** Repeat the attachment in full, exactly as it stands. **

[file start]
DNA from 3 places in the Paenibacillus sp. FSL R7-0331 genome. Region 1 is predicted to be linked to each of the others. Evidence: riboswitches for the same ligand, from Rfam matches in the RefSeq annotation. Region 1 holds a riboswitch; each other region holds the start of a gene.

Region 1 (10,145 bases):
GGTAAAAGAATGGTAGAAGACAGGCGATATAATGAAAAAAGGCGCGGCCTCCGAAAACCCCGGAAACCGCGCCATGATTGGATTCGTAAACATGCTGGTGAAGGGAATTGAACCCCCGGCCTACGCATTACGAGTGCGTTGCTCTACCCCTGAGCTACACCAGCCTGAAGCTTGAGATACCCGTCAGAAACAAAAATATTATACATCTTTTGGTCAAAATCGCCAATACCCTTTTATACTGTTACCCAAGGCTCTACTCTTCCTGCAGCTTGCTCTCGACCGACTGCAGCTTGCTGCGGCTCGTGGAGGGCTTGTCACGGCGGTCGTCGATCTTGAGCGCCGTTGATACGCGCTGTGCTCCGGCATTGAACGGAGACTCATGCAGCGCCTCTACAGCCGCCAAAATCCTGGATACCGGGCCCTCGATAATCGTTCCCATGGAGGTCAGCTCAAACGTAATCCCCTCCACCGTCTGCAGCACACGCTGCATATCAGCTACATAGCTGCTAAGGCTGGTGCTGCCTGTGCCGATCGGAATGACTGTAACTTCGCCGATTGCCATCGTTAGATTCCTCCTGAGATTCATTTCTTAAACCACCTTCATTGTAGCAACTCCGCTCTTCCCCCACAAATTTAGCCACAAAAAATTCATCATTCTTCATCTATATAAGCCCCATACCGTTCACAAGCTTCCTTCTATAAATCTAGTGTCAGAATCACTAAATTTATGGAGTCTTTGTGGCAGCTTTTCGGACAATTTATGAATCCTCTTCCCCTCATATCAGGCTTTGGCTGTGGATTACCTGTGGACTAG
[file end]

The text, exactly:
DNA from 3 places in the Paenibacillus sp. FSL R7-0331 genome. Region 1 is predicted to be linked to each of the others. Evidence: riboswitches for the same ligand, from Rfam matches in the RefSeq annotation. Region 1 holds a riboswitch; each other region holds the start of a gene.

Region 1 (10,145 bases):
GGTAAAAGAATGGTAGAAGACAGGCGATATAATGAAAAAAGGCGCGGCCTCCGAAAACCCCGGAAACCGCGCCATGATTGGATTCGTAAACATGCTGGTGAAGGGAATTGAACCCCCGGCCTACGCATTACGAGTGCGTTGCTCTACCCCTGAGCTACACCAGCCTGAAGCTTGAGATACCCGTCAGAAACAAAAATATTATACATCTTTTGGTCAAAATCGCCAATACCCTTTTATACTGTTACCCAAGGCTCTACTCTTCCTGCAGCTTGCTCTCGACCGACTGCAGCTTGCTGCGGCTCGTGGAGGGCTTGTCACGGCGGTCGTCGATCTTGAGCGCCGTTGATACGCGCTGTGCTCCGGCATTGAACGGAGACTCATGCAGCGCCTCTACAGCCGCCAAAATCCTGGATACCGGGCCCTCGATAATCGTTCCCATGGAGGTCAGCTCAAACGTAATCCCCTCCACCGTCTGCAGCACACGCTGCATATCAGCTACATAGCTGCTAAGGCTGGTGCTGCCTGTGCCGATCGGAATGACTGTAACTTCGCCGATTGCCATCGTTAGATTCCTCCTGAGATTCATTTCTTAAACCACCTTCATTGTAGCAACTCCGCTCTTCCCCCACAAATTTAGCCACAAAAAATTCATCATTCTTCATCTATATAAGCCCCATACCGTTCACAAGCTTCCTTCTATAAATCTAGTGTCAGAATCACTAAATTTATGGAGTCTTTGTGGCAGCTTTTCGGACAATTTATGAATCCTCTTCCCCTCATATCAGGCTTTGGCTGTGGATTACCTGTGGACTAG